MESSING UP A PACK
The article, "Developing a Stable Pack," addressed the factors and conditions to build and achieve a stable pack (any combination of humans and dogs). Keeping the stability and thus peace and harmony within a pack is a dynamic process. Add human interference to the natural ebb and flow within a pack and stability is lost. People do not consciously nor make decisions to de-stabilize or create problems within the pack – indeed most of it is done unconsciously and through lack of knowledge. In short, we people have the innate ability to mess up our own packs.
A basic life truth is that we cannot change within ourselves what we do not acknowledge. In collaboration with three friends and long time Malamute owners, various factors of de-stabilization of packs were identified. All of us have, at one time or another applied any number of these factors to our own home/pack life and then have had to deal with the consequences. These factors are not meant to point a finger but to help identify potential areas of discord; once these are identified, then they can be adjusted.
1. Unpredictable Leadership
The leader (i.e. human) must be predictable in maintaining the pack/house rules. Unpredictability of reactions of the leader increases the dog(s) insecurity. Insecurity escalates instability.
The pack/house rules that each pack/family develops is unique to that household. The important thing is that whatever the rules are, every pack member (humans included) must know and abide by the same set of rules. This is equally important for all children as for any visitor to the home to respect and follow the rules. Inconsistency in maintaining the pack rules leads to confusion in the dog(s) which contributes to instability in the pack.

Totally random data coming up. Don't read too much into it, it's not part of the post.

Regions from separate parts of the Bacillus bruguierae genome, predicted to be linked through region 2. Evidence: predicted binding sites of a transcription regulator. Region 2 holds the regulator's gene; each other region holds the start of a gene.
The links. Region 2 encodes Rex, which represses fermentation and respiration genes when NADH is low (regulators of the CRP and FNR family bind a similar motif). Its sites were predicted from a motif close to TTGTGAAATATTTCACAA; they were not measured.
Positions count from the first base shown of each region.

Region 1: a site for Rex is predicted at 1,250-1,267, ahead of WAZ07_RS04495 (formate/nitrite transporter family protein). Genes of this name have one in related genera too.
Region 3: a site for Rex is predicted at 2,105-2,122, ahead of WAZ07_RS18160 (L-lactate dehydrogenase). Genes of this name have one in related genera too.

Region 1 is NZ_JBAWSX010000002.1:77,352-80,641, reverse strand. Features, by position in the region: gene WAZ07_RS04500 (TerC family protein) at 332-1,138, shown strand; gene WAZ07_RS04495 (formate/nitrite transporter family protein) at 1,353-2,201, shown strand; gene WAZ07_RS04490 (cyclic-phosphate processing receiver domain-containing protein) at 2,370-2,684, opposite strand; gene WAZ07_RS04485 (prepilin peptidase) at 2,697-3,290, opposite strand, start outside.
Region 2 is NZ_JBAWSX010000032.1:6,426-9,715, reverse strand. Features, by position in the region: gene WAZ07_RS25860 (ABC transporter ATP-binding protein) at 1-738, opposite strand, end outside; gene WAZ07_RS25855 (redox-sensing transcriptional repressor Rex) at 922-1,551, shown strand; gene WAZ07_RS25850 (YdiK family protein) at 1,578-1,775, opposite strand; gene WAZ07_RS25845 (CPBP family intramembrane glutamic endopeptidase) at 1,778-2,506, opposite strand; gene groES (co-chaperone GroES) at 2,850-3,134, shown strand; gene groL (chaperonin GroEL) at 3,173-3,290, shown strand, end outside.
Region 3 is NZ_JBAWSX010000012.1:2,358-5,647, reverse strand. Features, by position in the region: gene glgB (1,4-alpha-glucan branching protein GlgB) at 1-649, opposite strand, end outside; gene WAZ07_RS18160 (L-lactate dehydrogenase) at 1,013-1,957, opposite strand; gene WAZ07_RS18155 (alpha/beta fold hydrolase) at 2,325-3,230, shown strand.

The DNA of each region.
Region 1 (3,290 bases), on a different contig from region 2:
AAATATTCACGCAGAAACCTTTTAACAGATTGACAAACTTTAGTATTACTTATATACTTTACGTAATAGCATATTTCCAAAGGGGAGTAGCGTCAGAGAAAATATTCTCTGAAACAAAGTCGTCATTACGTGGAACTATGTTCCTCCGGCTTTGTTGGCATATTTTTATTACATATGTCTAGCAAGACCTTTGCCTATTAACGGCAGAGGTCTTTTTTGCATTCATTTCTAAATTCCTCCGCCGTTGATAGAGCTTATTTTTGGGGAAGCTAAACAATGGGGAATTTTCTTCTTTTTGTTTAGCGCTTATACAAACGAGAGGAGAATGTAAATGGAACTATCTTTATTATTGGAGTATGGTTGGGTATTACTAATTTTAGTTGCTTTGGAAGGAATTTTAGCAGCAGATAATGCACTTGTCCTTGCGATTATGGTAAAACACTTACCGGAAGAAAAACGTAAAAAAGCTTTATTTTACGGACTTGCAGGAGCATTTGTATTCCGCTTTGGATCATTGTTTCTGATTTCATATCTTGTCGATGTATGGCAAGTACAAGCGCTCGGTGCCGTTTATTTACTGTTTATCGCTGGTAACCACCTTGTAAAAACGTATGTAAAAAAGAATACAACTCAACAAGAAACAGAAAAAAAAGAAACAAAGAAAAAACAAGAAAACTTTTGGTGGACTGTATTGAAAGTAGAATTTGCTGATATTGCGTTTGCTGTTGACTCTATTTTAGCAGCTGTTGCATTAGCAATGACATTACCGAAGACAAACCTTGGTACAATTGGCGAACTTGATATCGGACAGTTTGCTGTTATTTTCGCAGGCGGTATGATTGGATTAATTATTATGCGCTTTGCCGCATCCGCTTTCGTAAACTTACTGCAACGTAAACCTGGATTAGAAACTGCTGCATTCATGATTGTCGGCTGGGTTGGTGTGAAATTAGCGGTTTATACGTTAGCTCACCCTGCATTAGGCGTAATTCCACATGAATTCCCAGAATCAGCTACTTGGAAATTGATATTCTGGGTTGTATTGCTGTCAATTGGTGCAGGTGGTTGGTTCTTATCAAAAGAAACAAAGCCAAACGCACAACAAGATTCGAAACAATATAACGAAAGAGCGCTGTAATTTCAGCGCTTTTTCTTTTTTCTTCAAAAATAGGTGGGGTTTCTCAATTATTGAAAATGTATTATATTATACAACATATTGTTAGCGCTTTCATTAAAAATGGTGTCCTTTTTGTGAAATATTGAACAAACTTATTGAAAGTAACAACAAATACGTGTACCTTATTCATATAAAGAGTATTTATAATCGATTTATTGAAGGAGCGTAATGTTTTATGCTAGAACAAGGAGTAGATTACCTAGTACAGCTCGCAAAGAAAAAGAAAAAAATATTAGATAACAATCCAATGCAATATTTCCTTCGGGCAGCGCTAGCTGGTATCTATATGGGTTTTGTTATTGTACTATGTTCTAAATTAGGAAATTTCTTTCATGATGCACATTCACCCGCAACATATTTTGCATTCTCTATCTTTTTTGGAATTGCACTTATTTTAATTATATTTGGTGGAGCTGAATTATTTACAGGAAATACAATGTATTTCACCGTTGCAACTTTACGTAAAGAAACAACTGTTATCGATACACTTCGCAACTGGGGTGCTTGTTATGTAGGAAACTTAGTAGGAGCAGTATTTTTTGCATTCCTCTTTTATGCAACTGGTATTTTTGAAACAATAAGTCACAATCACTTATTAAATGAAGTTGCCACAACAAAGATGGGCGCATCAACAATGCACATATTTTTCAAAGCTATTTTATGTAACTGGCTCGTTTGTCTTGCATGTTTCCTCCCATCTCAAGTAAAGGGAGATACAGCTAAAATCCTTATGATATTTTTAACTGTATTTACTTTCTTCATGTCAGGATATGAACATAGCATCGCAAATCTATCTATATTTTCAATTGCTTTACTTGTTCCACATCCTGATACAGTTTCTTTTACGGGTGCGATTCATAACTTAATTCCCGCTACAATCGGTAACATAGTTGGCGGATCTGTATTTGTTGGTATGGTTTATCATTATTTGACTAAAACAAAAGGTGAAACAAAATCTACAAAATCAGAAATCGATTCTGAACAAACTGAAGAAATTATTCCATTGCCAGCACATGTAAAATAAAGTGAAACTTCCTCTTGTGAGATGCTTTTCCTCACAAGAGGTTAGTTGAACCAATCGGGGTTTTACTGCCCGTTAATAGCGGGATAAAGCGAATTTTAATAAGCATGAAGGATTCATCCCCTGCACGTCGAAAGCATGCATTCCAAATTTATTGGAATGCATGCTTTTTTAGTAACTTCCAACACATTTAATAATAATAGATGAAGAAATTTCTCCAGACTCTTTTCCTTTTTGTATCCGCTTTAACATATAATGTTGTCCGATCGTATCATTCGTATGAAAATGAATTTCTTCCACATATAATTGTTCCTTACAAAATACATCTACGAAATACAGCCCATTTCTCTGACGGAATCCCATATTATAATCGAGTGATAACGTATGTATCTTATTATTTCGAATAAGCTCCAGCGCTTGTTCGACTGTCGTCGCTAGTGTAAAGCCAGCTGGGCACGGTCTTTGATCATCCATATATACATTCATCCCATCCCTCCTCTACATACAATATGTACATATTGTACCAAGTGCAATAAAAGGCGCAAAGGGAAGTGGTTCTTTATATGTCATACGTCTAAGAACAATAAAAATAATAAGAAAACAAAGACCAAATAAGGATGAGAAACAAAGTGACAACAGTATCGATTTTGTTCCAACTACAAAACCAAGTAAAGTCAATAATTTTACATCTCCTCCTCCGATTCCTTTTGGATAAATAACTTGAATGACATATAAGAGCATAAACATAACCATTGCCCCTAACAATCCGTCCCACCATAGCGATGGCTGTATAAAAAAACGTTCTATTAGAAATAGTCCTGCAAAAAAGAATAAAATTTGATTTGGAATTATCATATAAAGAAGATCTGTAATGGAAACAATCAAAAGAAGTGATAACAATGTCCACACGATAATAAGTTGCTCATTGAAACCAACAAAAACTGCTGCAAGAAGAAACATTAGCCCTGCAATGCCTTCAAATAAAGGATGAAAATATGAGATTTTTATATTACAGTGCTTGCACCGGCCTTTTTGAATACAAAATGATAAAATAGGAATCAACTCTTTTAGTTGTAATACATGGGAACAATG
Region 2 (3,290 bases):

3. Lack of protection
In "Developing a Stable Pack", I outlined the functions of a leader for the pack’s physical well-being. I, however, did not mention an important function of a leader. This function comes into play when a pack member is in public and is confronted by another dog. This function is protection. In our education of our dogs, we consciously strive to decrease any displays of "aggression" in our dogs. Such displays could be the dog’s first line of defense to an approaching potentially unfriendly dog. So, if we don’t want our dogs to display undesired behavior, we must physically show and reassure our dog that we will protect him from others if necessary. Such methods are picking up small dogs/pups, physically getting between our dog and the approaching one, and using voice or other deterrent aids to stop the advancing dog. While not providing protection to our dogs when in public may not seem like it is related to pack dynamics, it is, however, very important for the leader’s status. A leader who cannot protect the pack members is seen as weak and ineffective. Conflict then arises in the pack members between their education (i.e. no aggressive/defensive stances etc.) and vulnerability when they are approached by a threatening dog. If the leader does not protect the pack members, then the dog will, out of self-preservation, and do what it must.
4. No respect for the leader
Dogs are touted as "Man’s best friend" and indeed, they are wonderful companions. Some people want to be "loved" and "liked" by their dog to the point that they totally anthropomorphize the dog into something the dog is not nor ever can be. Yes, there is real and deep affection and bonds that develop between dogs and humans. But those relationships have a strong foundation of respect between the individuals. Pathologically "wanting to be loved" by one’s dog and treating it like a spoiled furry child totally negates any opportunity for the all important mutual respect to build. Dogs are not furry children. They see the world differently than humans. Our primitive Malamutes have little respect for the inconsistent, coddling, all-giving, or no-rules type of human. Lack of respect for the leader quickly de-stabilizes a pack. In the dog’s eyes, there is no leader.